Didn’t do a lot today due to illness! But we did have a walk down through the town past the cheap backpacker hotels, the older riverfront posher looking hotels and all the restaurants and bars that overlook the river and have the lounging areas with the large tv screens. We walked over a bamboo bridge to the small island which is home to the notorious bucket bars and bamboo dance floors. It was all dead during the day but you could imagine what it would be like it you happened to book one of the bungalows on the island thinking how tranquil it all looked with not a soul about!
We walked along the river after crossing another rickety old bridge further downstream, scooters cross over here as well and you have to kind of squash yourself against a thin strip of bamboo to let them get past.
From the viewpoint
We carried on until we came to the bridge at the far end of the town which joined Vang Vieng to a small village and crossed back over. All around us were staggering towering limestone cliffs, it truly is a beautiful area.
4th Feb ’12 Vang Vieng
Today Howard managed breakfast and was feeling much better so we decided to go out and see something, there was supposed to be caves you could visit but they were quite far off and it didn’t appear that there would be anyway to get back – Laos is good at getting you to places but not so good at getting you back again!
In the end we settled on going for a walk we crossed the bamboo bridge to the ‘island’ and followed a sign for the viewpoint and cave. The way wound through farmers fields marked by blue plastic bags on bamboo poles. It was really pretty and soon we were at the foot of a large rock, we paid our 10,000 kip and were pointed in the right direction. I had thought it would be a steep path winding round the rock but no it was a series
Cave in the mountains in the distance (but we didn't know that!)
of very dodgy bamboo ladders and then sections of really jagged rocks you had to climb over. We reached the cave entrance and Howard risked climbing down the sharp ant covered rocks to get into it, but there wasn’t much to see really. We clambered up higher and eventually had to call a halt, my ankle which had really improved and not given me any trouble was aching again and every sharp rock we went over I reckoned would be the end of it. So we perched on a rung, had a fantastic view and decided to call it a day and very carefully and slowly made our way back down.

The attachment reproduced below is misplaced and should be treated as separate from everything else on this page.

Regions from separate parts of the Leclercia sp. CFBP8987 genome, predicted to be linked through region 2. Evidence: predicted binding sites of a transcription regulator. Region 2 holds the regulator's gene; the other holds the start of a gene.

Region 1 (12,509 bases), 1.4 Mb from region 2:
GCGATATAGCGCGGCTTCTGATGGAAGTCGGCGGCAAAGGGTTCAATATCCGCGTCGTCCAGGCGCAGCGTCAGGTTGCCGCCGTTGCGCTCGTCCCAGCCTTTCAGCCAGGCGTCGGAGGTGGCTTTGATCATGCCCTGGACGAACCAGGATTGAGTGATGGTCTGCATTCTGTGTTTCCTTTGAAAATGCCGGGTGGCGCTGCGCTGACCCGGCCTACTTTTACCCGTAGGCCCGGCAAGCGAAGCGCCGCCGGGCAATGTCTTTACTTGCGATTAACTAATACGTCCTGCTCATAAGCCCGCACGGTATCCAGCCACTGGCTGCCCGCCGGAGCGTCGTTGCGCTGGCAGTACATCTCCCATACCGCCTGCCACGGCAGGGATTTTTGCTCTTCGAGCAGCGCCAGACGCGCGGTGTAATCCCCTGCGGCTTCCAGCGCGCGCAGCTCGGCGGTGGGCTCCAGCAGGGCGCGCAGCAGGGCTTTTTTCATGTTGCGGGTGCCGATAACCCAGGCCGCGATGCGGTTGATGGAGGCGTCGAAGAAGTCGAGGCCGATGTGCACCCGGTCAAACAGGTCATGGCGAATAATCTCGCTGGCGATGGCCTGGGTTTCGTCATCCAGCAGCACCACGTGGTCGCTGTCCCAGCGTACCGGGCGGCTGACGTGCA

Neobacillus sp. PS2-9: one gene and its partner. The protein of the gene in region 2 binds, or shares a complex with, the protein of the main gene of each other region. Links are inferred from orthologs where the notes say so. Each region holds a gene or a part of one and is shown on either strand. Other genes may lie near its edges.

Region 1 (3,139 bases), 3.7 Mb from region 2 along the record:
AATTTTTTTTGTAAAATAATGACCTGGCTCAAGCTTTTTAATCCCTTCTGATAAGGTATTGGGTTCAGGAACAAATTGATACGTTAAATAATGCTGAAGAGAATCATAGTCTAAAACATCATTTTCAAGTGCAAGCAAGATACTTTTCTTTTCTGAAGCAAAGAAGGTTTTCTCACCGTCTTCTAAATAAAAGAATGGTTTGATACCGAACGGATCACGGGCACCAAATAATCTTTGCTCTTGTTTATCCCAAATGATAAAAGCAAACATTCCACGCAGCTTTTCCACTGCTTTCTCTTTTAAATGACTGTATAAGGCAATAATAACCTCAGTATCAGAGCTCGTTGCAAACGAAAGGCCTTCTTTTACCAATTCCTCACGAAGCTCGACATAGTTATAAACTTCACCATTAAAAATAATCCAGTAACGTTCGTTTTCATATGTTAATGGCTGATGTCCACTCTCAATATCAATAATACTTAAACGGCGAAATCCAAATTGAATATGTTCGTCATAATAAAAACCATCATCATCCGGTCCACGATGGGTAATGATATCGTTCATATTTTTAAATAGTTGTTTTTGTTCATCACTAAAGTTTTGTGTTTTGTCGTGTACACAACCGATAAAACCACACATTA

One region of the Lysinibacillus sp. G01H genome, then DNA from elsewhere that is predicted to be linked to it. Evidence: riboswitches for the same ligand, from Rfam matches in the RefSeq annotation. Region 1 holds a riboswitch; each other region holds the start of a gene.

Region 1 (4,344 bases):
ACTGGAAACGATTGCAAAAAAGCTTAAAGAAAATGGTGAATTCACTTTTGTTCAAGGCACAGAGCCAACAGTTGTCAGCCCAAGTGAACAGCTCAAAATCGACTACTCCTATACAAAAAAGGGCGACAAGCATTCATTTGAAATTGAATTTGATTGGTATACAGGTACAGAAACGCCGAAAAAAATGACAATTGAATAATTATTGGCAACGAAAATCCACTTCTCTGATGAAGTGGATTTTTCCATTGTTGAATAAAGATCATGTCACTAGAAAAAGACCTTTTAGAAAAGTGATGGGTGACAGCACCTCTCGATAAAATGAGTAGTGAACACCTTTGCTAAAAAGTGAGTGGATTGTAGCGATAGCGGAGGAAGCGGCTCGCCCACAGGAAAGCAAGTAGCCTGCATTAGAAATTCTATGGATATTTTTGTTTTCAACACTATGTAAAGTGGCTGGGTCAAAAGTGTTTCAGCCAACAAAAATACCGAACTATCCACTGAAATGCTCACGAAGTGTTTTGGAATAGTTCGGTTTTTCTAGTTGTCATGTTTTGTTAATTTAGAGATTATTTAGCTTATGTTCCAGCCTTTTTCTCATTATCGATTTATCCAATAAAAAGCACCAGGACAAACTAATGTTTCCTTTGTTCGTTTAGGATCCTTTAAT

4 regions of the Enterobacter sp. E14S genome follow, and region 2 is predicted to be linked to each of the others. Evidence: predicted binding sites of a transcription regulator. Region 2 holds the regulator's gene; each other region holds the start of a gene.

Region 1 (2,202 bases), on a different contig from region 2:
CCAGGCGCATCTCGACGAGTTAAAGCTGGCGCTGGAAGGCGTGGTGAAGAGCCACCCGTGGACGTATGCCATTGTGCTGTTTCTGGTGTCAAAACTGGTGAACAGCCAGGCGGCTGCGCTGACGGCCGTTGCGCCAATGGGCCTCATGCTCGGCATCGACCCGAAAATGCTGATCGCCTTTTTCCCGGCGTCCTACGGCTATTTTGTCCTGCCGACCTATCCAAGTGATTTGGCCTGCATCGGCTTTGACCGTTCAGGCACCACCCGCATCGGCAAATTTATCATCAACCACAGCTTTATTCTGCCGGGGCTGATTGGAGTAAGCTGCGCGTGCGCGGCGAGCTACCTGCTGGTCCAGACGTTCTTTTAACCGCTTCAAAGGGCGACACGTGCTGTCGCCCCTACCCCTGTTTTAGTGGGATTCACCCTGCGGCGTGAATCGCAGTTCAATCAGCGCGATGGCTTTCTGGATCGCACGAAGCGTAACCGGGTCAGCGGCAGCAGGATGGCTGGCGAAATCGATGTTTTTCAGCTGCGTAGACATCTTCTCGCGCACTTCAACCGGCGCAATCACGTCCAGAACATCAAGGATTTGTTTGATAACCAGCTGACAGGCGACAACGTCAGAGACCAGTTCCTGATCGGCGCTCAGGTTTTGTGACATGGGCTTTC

At the bottom the guy who collected the fees said you go cave and pointed over to the left, sure enough there was another line of blue plastic bags so off we set. We walked for a long time and the farmers fields gave way to jungle, we carried on thinking surely we must be there soon, but it kept on going and we got closer and closer to the huge towering cliffs.
Finally we found the fee collection point and were given torches and waved in
the direction of the cave. Once more up the bamboo ladders, scrambling over and under rocks and we reached the cave mouth. Now this was a cave! It was pretty huge and had the most unusual formations on the floor that kind of looked like waves that had petrified.
We went on into the cave, which was a bit of a spooky experience as it was pitch black apart from our torch lights. At one point which switched the torches off and it was total darkness and silence.
All in all it was worth the 3 mile hike in the baking heat, the scenery was amazing and the cave pretty good too. We walked back through a herd of cows with their calves and then found a restaurant, collapsed in one of the lounging things and drank freshly squeezed orange shakes. A great way to end our stay in Vang Vieng (and we got our washing back!)